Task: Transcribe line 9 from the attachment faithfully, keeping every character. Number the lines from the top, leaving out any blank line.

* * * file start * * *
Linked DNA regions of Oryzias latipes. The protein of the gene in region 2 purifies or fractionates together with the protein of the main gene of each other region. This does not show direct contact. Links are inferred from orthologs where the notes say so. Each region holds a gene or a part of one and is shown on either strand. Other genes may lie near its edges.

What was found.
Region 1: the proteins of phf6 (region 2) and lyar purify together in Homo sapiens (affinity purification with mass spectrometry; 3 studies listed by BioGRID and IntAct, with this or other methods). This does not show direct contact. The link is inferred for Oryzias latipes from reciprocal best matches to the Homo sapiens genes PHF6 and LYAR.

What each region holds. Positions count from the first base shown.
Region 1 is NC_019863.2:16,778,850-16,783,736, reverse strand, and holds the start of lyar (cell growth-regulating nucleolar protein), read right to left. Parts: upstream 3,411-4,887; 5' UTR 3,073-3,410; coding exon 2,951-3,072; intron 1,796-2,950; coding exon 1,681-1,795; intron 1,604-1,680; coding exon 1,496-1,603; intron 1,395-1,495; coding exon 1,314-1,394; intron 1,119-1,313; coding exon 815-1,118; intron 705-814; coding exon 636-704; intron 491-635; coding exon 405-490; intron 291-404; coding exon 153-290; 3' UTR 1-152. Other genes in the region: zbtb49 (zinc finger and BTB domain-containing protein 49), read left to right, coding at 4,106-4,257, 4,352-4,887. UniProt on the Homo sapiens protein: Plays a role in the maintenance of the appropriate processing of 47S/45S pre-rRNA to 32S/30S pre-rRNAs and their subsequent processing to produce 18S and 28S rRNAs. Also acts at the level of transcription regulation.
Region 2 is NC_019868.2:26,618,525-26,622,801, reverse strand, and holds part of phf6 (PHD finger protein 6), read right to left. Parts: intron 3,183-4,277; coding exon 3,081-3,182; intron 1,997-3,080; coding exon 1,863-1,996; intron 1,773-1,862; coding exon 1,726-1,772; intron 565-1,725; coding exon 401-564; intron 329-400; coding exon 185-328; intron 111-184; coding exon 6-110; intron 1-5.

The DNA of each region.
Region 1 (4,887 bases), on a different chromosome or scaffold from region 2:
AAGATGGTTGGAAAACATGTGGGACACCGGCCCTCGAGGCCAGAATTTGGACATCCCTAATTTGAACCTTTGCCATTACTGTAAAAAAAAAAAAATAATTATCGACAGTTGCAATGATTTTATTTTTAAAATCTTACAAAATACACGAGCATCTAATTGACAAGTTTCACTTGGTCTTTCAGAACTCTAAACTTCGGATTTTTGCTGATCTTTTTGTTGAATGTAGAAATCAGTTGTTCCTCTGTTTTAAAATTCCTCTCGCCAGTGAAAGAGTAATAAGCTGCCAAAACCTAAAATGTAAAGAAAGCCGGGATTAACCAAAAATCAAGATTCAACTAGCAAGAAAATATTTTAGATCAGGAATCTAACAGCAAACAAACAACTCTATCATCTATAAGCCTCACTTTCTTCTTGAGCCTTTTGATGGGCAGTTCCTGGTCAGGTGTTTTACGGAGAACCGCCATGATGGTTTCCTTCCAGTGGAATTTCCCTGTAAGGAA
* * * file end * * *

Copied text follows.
AAGATGGTTGGAAAACATGTGGGACACCGGCCCTCGAGGCCAGAATTTGGACATCCCTAATTTGAACCTTTGCCATTACTGTAAAAAAAAAAAAATAATTATCGACAGTTGCAATGATTTTATTTTTAAAATCTTACAAAATACACGAGCATCTAATTGACAAGTTTCACTTGGTCTTTCAGAACTCTAAACTTCGGATTTTTGCTGATCTTTTTGTTGAATGTAGAAATCAGTTGTTCCTCTGTTTTAAAATTCCTCTCGCCAGTGAAAGAGTAATAAGCTGCCAAAACCTAAAATGTAAAGAAAGCCGGGATTAACCAAAAATCAAGATTCAACTAGCAAGAAAATATTTTAGATCAGGAATCTAACAGCAAACAAACAACTCTATCATCTATAAGCCTCACTTTCTTCTTGAGCCTTTTGATGGGCAGTTCCTGGTCAGGTGTTTTACGGAGAACCGCCATGATGGTTTCCTTCCAGTGGAATTTCCCTGTAAGGAA